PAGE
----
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COLM MEANEY : The Capaciousness of Life

Sometimes during a funeral homily, naturally with appropriate solemnity, I ask the mourners if they think that life has ended for the corpse lying in the coffin. Some might look at me as if I had lost my marbles by asking such a foolish question; others nod that, yes, there’s no life in the coffin. And I suspect that many of us would think likewise.

Common sense tells us that the corpse is as cold as marble, and we know that there is no heartbeat, no pulse, no breathing in the lungs, no activity in the brain. And science can confirm these everyday observations, almost able to say, to the nearest second, when life ceased. Thus we have the phrase life is “from the womb to the tomb”. This makes sense, and any other speculation would seem absurd or bizarre. And yet, other speculation is precisely what our faith places before us.

No, our faith teaches us something far more fantastic than anything science could ever imagine. In the words of the Preface of the funeral Mass, it says:

“Lord, for your faithful people, life has changed, not ended”.

Now this is truly staggering. Science and common sense say that at death life has ended: no heartbeat, pulse, breath, and so on. But our faith proclaims that those are not the ultimate signs of life. For all the dead, life has not ended, it has changed.

We can comprehend many of the realities we experience, from the most mundane to the highly complex, but Life can never be comprehended or fathomed by us. Notwithstanding the incredible advances of the sciences, whether biology, DNA, genetics and so forth, our faith teaches us that Life is more capacious  and will always elude comprehensive, total understanding.

Can this “theory” of the grave not being our ultimate end, be explained or even understood? No, but it can be believed in: that life is vaster than all our knowledge.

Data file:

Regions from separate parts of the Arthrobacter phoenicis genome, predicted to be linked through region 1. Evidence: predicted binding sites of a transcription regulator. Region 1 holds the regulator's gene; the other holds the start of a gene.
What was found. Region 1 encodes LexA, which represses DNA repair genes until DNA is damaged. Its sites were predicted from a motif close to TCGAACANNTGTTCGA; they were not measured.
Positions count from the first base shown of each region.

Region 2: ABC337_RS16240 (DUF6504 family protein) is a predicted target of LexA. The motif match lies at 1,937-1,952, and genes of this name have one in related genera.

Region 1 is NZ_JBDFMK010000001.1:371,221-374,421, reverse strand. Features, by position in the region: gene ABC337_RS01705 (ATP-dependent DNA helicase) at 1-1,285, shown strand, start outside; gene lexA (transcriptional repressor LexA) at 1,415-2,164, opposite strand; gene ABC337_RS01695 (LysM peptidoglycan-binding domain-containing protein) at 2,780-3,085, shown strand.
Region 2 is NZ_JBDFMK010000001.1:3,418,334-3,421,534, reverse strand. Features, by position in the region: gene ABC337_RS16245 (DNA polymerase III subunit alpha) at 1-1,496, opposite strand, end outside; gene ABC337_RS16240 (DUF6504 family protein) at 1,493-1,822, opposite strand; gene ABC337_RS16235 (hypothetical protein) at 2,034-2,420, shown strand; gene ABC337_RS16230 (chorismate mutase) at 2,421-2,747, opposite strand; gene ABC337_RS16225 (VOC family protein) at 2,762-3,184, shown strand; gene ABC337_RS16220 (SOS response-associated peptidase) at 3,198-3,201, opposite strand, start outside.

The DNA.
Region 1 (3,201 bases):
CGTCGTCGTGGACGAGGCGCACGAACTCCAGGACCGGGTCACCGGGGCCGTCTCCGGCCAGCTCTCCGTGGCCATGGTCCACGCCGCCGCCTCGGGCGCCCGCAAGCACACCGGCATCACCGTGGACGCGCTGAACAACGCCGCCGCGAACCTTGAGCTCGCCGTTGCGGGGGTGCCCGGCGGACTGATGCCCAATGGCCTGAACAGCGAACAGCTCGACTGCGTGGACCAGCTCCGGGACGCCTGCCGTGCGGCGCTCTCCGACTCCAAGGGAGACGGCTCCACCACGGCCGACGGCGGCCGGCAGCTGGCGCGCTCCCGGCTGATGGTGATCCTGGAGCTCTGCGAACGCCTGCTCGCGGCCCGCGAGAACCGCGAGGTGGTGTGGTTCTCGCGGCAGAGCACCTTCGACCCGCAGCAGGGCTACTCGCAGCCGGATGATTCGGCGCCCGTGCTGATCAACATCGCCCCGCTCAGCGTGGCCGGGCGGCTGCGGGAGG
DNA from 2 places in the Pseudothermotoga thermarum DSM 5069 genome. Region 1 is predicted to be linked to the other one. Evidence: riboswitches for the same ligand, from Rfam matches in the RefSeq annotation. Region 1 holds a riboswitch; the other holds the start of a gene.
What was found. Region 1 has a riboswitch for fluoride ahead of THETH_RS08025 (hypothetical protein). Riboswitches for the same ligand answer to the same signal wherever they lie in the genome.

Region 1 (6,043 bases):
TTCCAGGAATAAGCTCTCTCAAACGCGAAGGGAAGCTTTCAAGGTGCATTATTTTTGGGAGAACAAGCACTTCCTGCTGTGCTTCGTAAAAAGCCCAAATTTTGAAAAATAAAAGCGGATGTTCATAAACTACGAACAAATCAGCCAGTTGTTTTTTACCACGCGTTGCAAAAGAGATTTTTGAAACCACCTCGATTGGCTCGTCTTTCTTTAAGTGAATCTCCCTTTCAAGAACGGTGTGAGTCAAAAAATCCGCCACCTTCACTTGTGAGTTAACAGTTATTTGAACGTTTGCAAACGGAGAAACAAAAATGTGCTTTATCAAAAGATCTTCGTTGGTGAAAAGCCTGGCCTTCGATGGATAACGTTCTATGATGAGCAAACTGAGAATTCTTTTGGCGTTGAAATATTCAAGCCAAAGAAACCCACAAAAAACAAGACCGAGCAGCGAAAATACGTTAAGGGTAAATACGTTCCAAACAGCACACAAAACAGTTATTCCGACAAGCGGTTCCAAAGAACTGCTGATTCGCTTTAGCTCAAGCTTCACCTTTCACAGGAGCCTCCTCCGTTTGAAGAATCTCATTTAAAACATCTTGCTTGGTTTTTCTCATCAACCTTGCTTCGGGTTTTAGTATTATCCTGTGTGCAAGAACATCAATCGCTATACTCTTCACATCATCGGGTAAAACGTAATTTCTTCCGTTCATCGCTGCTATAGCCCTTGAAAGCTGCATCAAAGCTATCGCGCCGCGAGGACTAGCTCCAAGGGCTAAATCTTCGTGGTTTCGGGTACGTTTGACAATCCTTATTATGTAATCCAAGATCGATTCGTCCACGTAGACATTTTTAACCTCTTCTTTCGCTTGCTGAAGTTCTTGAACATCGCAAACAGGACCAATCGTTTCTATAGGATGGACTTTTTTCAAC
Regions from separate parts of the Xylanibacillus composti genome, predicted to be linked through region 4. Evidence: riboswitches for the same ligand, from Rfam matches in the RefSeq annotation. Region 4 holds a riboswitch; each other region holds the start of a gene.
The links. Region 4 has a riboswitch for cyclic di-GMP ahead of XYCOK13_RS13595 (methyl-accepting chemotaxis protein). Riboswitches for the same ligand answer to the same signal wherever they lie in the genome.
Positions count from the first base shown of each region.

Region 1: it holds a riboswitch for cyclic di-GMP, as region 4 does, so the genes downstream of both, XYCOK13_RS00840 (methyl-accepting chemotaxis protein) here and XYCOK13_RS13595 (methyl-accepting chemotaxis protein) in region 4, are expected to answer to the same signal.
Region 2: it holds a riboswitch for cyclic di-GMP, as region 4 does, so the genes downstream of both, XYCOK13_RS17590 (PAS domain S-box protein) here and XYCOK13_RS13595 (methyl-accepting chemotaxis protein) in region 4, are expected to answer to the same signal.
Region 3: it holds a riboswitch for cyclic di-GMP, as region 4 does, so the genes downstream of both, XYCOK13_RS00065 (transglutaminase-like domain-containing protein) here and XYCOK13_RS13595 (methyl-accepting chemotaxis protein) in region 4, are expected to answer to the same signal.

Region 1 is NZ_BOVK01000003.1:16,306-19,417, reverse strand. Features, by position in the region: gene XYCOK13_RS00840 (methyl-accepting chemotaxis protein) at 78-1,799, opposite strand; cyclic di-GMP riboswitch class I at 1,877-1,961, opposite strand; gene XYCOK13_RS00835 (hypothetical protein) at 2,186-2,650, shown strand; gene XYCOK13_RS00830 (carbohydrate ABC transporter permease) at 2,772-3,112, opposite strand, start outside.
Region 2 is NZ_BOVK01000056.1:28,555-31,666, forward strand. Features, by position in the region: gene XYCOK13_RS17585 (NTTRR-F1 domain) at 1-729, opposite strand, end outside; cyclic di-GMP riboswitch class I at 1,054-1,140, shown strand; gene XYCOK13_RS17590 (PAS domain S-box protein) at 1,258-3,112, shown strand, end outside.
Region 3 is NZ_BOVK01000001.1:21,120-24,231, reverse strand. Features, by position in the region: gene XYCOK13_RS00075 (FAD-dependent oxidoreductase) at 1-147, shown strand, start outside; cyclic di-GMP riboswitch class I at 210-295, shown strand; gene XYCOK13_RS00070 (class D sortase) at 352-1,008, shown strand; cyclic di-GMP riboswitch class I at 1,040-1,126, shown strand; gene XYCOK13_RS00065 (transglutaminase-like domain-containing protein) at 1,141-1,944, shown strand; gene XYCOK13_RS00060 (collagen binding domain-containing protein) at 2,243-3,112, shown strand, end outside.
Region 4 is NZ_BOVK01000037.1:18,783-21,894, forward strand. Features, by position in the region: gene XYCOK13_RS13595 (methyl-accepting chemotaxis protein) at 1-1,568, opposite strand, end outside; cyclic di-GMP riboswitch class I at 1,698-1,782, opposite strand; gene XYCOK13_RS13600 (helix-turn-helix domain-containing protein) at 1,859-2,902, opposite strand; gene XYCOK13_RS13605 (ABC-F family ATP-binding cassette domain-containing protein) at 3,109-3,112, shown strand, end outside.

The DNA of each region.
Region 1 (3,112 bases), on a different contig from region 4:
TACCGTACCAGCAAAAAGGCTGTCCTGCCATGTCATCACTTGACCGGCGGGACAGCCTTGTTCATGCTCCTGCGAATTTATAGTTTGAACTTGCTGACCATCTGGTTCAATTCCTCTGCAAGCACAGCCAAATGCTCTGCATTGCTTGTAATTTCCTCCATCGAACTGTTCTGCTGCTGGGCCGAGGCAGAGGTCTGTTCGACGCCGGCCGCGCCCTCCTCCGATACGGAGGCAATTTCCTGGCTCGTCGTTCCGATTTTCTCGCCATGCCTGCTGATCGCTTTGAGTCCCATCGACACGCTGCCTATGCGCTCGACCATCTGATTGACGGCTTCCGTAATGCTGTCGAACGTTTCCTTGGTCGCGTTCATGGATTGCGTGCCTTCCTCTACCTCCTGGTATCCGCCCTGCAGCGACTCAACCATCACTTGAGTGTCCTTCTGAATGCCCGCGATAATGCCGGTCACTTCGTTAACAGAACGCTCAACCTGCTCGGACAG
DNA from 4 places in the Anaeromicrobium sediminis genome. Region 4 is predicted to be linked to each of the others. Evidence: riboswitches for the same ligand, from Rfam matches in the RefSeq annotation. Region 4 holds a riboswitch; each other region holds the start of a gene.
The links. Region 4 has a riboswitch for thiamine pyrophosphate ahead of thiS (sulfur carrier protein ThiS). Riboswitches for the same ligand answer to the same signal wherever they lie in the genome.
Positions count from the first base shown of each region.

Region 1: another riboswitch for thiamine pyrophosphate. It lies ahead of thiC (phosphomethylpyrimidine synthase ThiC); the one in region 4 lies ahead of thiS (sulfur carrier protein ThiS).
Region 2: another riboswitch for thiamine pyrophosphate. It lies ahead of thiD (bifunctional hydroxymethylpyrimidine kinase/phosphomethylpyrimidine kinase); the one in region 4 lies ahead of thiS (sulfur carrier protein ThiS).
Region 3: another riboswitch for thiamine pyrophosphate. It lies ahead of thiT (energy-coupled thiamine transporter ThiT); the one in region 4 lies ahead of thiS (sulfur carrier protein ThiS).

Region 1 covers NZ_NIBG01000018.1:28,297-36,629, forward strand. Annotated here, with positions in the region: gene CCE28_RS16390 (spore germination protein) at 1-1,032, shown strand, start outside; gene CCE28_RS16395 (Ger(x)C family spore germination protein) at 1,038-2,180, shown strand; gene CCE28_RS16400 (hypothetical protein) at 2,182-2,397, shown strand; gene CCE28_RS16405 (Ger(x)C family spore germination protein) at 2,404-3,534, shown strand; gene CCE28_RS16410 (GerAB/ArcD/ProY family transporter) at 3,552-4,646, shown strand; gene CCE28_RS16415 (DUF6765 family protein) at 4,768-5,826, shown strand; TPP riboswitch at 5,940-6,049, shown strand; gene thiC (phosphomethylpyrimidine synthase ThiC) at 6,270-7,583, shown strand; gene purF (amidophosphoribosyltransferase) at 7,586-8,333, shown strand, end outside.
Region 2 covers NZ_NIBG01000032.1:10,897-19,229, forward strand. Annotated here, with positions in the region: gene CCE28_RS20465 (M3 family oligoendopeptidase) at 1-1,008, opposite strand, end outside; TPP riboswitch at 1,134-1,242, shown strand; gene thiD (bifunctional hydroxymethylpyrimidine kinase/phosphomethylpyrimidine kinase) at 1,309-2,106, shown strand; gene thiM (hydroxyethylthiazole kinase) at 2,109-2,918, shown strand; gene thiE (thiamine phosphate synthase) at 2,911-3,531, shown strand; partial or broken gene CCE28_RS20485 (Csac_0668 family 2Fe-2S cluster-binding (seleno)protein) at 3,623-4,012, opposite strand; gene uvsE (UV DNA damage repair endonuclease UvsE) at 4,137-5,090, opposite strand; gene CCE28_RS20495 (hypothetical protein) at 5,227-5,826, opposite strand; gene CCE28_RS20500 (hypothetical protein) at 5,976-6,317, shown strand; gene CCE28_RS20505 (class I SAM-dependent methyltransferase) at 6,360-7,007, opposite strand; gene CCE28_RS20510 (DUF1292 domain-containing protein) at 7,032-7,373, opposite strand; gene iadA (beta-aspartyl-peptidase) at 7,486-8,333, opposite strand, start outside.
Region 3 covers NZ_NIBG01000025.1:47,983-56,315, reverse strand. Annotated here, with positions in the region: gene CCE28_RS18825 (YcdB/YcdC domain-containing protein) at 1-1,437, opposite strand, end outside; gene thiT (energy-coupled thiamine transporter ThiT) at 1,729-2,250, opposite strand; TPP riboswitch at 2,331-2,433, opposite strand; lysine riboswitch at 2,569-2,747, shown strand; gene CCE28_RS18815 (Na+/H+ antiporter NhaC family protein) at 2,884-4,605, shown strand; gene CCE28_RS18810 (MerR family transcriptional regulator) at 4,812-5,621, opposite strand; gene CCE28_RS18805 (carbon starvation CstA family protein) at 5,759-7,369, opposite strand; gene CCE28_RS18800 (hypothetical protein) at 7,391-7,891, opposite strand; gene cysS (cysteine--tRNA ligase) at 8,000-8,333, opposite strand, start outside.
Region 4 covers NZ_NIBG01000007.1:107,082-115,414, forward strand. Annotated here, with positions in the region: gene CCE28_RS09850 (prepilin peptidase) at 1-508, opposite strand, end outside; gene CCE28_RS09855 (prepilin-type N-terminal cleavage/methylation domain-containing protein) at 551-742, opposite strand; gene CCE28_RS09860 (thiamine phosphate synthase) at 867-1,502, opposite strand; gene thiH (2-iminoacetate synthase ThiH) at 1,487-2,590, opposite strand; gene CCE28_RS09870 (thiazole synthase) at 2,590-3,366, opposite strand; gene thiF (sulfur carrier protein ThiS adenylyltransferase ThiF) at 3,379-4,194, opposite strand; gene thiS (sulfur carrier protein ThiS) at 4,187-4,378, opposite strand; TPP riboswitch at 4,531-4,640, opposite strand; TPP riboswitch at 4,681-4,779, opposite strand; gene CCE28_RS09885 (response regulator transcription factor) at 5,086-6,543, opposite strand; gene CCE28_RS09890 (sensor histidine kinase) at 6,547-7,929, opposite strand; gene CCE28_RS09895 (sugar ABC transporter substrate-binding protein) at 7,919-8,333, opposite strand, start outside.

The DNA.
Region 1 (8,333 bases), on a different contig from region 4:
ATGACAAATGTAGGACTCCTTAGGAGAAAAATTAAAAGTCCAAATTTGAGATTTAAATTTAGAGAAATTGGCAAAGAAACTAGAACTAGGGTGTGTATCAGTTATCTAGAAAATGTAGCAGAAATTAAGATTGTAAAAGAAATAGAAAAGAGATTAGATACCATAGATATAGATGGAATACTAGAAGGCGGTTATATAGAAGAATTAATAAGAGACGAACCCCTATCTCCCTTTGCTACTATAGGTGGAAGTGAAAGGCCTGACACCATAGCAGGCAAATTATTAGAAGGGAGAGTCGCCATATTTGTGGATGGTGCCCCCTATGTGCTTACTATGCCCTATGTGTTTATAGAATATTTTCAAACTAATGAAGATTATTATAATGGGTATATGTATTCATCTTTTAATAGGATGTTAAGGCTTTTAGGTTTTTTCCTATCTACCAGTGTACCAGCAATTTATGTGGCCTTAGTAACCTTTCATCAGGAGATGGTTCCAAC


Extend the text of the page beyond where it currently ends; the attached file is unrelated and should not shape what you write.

And that in some strange way, inaccessible to our understanding, life has changed. Saint Paul said that what is lowered into the grave is a mortal body, but that what comes next is a spiritual one (I Corinthians 15:42) – whatever that means. Jesus spoke, among other things, about a heavenly banquet (Matthew 8:11) – again, whatever that means. But what is certain is that both men believed that our stay on planet Earth is not the only expression of life for us.

Life, Existence, Being, whatever suits your fancy: simply too capacious to be comprehended by science. But faith outflanks all our knowledge and ingenuity and proclaims the incredible, proposes the fantastic. Many think it nothing but childish consolation in the face of the inevitable ending of each and every life, and I do not think that there is any argument that can be made against this view.

But for those who are able to entertain the too-good-to-be-true magic of the notion that the grave isn’t our final end, there ensues a certain serenity; not certainty, but serenity. Something like a profound belief that, along with the unavoidable sadness accompanying death, there is also an underlying, unquenchable hope of something greater to come.

So we  believe that the deceased continue the endless exploration into the divine mystery which holds all of us in being. While living, every breath we take, every beat of our hearts, is a gift of the divine Source of all. And when we have breathed our last, something strange continues, unknown to us. This might seem preposterous or nonsensical, but I prefer the adjective “divine”, which I think cannot be trumped.

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